Companies are free to do whatever they want and demand vaccination of their employees or fire them. There is much more evidence that this is political theater than an effort to seek universal immunization. Deaths and hospitalizations for COVID typically affect people over the age of 60 (mostly inactive), vaccinated or not. How will you force those who are not working to get vaccinated? When are we going to demand that we get a social security check? When will we force to receive food stamps, social assistance or unemployment?

Becky Nuesken

Longmont

Questions to mayoral candidates

My late father, Sherman, had a wonderful saying. If we spoke badly about someone, their response would be, “They’ve talked about you a lot. I wonder if my dad could say that now about the millions of people who refuse the COVID vaccine and believe in conspiracy theories.

My two brothers and I were brought up by the golden rule: “Do to others what you would like them to do to you”. Even so, at this time, it is difficult to believe in the goodness of mankind.

There are very important political elections coming up across the country and in Longmont. I have to admit that the mayoral candidates, Tim Waters and Joan Peck, have puzzled me. I have heard good things from both sides regarding the qualifications of the candidates. My concern and my question are about their character. Will they fight for the little person who is fighting? Will their compassion and honor take into account the struggles that individuals are going through as a result of the pandemic? Will they do what’s best for our community? Will they embrace diversity and listen to all points of view? For me, the answers to these questions are what motivates my vote.

Sue Winthrop

Longmont

Thoughts on our voting choices

Tim Waters seems better prepared to deal with Longmont’s major problem, which is unchecked growth. Sean McCoy’s vast experience makes him the best bet for general consulting.

Budgets for state agencies and where funds are to be spent is done in the normal budgeting process. Thus, amendment 78 is a takeover allowing the legislature to micromanage all state agencies. It is bad government and bad management.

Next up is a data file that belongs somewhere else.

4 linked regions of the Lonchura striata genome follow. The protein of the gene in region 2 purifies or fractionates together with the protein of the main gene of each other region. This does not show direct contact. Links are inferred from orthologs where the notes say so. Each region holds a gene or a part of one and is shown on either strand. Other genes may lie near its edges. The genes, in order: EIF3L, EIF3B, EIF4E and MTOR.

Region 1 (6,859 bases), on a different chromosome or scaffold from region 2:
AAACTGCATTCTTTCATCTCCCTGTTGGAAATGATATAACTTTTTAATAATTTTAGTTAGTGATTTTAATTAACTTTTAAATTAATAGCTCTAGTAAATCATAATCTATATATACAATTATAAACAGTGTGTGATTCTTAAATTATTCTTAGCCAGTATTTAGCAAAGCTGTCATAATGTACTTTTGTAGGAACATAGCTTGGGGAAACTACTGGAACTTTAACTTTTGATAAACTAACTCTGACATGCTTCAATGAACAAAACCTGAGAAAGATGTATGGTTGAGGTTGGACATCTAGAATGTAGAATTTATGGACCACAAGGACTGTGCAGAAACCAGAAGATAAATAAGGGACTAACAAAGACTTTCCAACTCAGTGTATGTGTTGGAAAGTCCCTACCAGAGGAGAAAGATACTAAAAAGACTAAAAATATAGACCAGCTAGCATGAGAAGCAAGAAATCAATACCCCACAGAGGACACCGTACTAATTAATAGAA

Proposition 119 is another bad idea: the money that could be spent on education will go to running a new agency. This proposal also allows the legislature to plunder Colorado Land Board Trust funds. Conflict is guaranteed between the new agency and the Ministry of Education. No, dopers are not overly taxed.

Proposal 120 for a so-called tax cut is anything but. This money is necessary for the common good, and not to enrich the pockets of those who want everything but do not want to pay for it.

Bill butler

Longmont

Joan Peck will address our most important concerns

I strongly support Joan Peck as mayor. During her six years as a board member, Joan has proven to be a strong leader and fair representative for the residents of Longmont. Joan isn’t afraid to stand up for us when developers try to sneak around metro areas and fracking because she knows the critical importance of clean air and water, affordable homes, good jobs. and safe neighborhoods and schools for healthy and happy lives.

Establishing a commuter train service from Longmont to Denver is also important to Joan, as it can dramatically reduce the impact of too many cars on the road as our population skyrockets. Joan has developed many valuable relationships over the years she worked on this complicated project that will help her do her job as mayor.

Personally, I know Joan is a kind person and an honest, hardworking leader, not beholden to much money, who genuinely cares about the best interests of our residents. This fall, she traveled the city and spoke with countless residents to find out what kind of practical and meaningful policies and actions to take to address our most important concerns. I voted for Joan Peck and I hope you too!

Elizabeth olson

Longmont

Learn more about amendment 78; Accessories 119, 120

The election is fast approaching, and we will be asked to vote yes or no on three ballot measures: amendment 78 and proposals 119 and 120. They are written in legal jargon and are not easy to understand.

There is currently a short program available on YouTube examining the three measures and explaining their ramifications. Use “Rational Politics Ballot Measures 2021” in an online search and it will appear immediately. Consider watching this 22 minute program. To be informed!

Thomas lewis

Stone of fire